Coach's Corner: Sam Knopik 7/30

Sam Knopik

By Sam Knopik
Posted: August 6, 2010 - 11:54 PM



The Coach’s Corner is a place where several area coaches will give their views on the state of coaching at the high school level.


As we are sitting on the eve of the start of fall football camp all coaches and athletic directors are encouraged to review their procedures for extreme heat conditions.


Early August is likely to bring, or this year’s case, stay very hot, dangerously hot. Precautions need to be in place, and followed, in order to keep all the participants safe in these practice conditions.


The Missouri State High School Activities Association provides a framework for schools to follow regarding hot weather practices. MSHSAA feels heat index temperatures between 95 and 105 degrees as conditions requiring alterations to traditional practice or game plans. Suggestions include a possible cancellation of practice, a shorter practice, early or late evening practice, and moving practice to an indoor facility if possible. Heat index temperatures above 105 are considered significantly dangerous and activities outside should not occur.

Other procedures teams have used successfully include:


  • Training coaching staffs to be vigilant in observing heat related illness such as nausea, fatigue, confusion, vomiting and uncharacteristic behaviors.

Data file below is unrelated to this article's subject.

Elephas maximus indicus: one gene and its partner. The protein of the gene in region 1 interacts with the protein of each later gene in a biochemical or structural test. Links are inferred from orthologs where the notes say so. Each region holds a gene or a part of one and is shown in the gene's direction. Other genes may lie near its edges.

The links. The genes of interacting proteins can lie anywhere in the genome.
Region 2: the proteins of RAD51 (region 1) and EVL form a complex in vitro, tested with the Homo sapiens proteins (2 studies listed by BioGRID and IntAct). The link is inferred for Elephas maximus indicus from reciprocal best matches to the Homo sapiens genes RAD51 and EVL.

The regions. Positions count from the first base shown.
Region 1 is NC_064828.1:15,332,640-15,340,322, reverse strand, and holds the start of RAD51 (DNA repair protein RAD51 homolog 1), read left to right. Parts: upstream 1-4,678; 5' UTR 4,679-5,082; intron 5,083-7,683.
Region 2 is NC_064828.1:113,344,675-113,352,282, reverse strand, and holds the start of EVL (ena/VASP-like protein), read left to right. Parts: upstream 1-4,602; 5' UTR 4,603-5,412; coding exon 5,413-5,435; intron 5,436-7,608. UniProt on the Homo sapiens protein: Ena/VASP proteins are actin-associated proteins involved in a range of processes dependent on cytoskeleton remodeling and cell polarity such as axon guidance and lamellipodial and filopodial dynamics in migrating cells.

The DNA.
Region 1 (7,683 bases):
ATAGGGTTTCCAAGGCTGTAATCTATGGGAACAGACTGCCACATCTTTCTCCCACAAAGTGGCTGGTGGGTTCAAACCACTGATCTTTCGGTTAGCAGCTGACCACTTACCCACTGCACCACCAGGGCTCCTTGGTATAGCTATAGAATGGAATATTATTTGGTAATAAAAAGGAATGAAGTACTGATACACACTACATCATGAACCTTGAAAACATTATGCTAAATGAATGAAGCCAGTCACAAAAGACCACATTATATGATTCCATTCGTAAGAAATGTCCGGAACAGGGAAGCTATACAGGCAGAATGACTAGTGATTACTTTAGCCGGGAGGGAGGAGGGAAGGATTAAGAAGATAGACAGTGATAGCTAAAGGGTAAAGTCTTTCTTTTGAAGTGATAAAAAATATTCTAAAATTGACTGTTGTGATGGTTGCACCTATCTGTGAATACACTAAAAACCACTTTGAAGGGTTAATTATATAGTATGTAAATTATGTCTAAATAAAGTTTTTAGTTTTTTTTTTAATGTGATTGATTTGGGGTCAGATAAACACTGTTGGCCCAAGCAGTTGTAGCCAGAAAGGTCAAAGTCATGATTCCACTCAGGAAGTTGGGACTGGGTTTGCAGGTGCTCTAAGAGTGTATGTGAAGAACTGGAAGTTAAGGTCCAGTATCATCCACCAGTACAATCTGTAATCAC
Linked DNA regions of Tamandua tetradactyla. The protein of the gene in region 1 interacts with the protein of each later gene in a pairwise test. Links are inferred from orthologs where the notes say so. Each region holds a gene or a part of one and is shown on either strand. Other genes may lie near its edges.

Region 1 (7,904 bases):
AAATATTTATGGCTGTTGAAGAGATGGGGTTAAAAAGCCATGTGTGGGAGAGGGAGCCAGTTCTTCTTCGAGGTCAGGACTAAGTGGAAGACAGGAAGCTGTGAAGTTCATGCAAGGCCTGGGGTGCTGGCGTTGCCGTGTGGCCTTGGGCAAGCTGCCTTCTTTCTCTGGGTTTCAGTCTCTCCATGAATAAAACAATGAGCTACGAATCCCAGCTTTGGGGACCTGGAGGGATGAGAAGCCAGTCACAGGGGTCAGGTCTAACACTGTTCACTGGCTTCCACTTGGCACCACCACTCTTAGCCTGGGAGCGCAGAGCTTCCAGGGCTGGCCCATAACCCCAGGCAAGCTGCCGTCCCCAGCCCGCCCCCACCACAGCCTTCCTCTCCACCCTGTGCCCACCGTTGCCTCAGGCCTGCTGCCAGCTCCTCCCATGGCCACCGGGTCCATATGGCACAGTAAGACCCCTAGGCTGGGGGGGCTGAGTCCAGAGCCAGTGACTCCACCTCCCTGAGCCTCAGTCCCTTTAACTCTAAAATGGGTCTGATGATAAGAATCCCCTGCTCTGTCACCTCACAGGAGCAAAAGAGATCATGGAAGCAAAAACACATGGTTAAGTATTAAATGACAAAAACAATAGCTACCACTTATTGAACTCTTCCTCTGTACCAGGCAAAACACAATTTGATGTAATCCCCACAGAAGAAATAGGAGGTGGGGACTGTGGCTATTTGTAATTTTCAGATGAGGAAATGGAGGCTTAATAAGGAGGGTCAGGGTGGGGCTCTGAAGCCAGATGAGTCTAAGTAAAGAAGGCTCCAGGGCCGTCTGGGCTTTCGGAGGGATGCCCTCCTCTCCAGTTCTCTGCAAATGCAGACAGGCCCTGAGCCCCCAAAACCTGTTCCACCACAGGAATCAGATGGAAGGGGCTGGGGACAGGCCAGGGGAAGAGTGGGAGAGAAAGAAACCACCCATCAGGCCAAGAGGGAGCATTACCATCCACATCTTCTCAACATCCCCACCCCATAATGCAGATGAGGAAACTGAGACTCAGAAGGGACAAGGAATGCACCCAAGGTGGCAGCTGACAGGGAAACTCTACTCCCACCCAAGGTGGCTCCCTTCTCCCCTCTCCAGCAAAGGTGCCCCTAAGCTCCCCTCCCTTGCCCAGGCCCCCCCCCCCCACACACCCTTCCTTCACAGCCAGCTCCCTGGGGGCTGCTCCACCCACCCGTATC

• Moving the water trough to a centrally located position on the practice field.

  • Place a sprinkler on the practice field where players can spend a few moments cooling down.

  • Eliminating the gear practice without helmets and shoulder pads.

  • Beginning practice as early in the morning as possible.

  • Keeping a weight loss chart in the locker room. Players losing more than 3% body weight should be instructed to gain back that weight before participating in a second practice.

  • Instead of bringing the team back to campus for an evening practice employ a longer morning session with more breaks followed by chalk-talk and film sessions in a cooler classroom environment.

  • Stock several buckets of ice water with training towels. Train your coaches, managers and players to cool each other off by placing the towels on the back of the neck as they rotate through practice drills.

  • Ending an extreme heat practice with a surprise truckload of watermelons does wonders for the morale of the team as well!


We have found that taking the time to install and implement a practice plan to keep the players hydrated and their body temperatures cool has increased our productivity in times of extreme heat. I hope your next few weeks of football are productive, fun, and above all safe.


Sam Knopik is the head football coach at Pembroke Hill High School.